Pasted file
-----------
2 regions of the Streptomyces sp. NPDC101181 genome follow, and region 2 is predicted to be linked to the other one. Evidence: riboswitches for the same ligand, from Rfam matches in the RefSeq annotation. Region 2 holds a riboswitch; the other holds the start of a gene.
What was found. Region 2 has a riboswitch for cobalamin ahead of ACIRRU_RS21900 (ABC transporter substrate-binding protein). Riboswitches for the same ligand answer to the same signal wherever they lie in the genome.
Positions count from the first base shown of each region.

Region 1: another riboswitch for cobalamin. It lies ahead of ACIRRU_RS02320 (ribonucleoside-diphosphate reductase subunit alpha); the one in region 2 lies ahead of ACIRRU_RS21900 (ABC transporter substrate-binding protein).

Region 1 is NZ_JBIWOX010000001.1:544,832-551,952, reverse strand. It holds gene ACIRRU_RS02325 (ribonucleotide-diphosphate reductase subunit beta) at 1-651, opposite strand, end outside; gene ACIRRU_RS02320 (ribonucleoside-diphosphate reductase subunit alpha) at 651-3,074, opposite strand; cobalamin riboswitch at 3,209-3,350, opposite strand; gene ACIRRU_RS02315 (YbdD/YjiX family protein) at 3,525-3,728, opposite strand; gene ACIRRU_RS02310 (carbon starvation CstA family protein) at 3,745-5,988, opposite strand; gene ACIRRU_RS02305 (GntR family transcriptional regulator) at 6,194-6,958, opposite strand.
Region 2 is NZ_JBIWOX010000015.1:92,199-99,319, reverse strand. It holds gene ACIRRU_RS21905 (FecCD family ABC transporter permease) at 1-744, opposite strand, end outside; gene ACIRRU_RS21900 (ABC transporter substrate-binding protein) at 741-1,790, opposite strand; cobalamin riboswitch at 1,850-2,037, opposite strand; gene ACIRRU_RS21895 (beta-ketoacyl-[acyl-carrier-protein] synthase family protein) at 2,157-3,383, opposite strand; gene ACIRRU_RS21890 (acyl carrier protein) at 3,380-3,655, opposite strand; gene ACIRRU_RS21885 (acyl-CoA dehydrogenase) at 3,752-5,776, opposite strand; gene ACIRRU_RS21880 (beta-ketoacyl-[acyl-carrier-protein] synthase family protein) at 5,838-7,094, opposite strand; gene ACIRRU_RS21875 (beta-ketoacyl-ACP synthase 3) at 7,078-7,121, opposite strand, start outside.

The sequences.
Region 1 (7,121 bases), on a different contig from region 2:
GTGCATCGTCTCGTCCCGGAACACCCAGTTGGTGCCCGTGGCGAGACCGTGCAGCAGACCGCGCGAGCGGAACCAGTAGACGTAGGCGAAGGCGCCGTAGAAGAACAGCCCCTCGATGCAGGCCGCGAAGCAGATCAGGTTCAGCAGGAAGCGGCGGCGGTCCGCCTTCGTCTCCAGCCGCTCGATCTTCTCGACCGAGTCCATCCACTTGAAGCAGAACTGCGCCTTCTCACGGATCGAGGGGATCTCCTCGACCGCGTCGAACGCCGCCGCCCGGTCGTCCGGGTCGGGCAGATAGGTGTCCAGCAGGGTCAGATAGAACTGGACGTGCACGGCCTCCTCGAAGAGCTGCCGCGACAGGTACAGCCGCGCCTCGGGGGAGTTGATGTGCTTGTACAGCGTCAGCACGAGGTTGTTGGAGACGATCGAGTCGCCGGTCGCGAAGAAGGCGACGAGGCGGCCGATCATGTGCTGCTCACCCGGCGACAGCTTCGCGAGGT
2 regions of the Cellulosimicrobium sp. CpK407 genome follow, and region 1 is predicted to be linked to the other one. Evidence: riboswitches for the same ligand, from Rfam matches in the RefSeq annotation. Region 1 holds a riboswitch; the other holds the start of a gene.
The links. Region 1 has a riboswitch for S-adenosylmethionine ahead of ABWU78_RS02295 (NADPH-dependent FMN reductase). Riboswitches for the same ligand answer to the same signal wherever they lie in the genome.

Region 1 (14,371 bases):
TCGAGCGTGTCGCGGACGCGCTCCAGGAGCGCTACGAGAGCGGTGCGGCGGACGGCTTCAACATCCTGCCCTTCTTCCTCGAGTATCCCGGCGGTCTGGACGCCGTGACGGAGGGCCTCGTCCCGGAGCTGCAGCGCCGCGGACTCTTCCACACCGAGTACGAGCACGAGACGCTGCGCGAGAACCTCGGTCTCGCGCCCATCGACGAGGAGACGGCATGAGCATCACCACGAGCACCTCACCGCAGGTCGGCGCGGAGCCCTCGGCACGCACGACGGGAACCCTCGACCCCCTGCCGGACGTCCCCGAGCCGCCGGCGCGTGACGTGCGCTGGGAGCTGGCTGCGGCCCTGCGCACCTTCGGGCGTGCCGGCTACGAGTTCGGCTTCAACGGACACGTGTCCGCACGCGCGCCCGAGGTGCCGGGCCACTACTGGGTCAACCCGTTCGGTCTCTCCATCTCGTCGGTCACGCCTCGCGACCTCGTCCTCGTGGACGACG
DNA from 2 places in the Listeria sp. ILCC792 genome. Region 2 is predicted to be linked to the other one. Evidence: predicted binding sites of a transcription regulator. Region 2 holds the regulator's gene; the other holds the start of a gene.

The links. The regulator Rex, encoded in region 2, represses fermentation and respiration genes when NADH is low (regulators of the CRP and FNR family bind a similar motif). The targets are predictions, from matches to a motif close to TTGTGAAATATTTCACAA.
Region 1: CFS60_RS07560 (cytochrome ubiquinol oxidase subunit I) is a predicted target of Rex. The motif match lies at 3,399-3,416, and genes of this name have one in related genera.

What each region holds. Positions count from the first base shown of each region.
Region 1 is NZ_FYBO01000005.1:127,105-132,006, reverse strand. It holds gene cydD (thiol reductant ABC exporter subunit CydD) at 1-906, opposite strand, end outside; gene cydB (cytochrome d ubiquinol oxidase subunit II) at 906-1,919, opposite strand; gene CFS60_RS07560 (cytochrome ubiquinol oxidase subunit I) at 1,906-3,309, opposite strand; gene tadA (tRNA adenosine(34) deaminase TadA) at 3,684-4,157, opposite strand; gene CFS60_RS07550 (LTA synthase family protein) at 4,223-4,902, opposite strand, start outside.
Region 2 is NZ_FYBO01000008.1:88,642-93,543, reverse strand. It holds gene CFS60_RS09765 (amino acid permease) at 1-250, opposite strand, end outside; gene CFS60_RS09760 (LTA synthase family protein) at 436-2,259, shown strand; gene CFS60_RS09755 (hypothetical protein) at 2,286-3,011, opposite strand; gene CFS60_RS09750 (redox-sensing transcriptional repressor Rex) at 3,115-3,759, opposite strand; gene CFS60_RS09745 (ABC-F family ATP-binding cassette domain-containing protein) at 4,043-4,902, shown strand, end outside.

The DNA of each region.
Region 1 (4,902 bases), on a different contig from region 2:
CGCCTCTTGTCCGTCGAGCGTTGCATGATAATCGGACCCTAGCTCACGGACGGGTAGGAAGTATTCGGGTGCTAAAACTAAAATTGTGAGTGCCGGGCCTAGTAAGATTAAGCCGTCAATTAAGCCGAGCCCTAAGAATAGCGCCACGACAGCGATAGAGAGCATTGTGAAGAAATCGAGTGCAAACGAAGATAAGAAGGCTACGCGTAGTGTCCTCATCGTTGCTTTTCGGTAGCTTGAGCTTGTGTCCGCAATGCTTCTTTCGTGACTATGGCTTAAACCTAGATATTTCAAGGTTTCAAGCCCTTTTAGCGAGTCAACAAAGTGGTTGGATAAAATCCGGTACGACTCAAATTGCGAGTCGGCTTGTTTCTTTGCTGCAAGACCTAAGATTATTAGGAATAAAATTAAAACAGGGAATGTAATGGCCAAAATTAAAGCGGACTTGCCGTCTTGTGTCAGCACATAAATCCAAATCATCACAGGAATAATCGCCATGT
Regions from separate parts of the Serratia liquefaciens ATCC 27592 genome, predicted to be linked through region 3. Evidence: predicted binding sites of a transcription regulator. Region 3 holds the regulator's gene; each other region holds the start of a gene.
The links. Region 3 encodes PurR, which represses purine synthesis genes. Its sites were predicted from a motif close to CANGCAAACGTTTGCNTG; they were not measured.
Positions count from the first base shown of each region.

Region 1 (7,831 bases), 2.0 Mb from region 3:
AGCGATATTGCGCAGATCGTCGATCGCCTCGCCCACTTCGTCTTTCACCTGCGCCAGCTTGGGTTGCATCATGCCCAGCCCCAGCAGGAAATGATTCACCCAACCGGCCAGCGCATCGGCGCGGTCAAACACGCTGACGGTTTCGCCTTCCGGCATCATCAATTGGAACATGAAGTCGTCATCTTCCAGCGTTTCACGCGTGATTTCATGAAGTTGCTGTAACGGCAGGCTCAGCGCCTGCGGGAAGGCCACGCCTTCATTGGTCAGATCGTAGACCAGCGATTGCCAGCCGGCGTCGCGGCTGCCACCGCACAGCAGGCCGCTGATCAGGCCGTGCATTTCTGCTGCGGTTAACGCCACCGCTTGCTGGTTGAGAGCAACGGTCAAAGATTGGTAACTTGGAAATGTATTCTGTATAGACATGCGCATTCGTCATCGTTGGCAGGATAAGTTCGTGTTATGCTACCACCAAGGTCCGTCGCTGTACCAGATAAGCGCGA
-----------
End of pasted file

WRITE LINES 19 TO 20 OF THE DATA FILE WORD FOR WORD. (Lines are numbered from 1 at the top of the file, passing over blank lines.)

Region 2 is NZ_FYBO01000008.1:88,642-93,543, reverse strand. It holds gene CFS60_RS09765 (amino acid permease) at 1-250, opposite strand, end outside; gene CFS60_RS09760 (LTA synthase family protein) at 436-2,259, shown strand; gene CFS60_RS09755 (hypothetical protein) at 2,286-3,011, opposite strand; gene CFS60_RS09750 (redox-sensing transcriptional repressor Rex) at 3,115-3,759, opposite strand; gene CFS60_RS09745 (ABC-F family ATP-binding cassette domain-containing protein) at 4,043-4,902, shown strand, end outside.

The DNA of each region.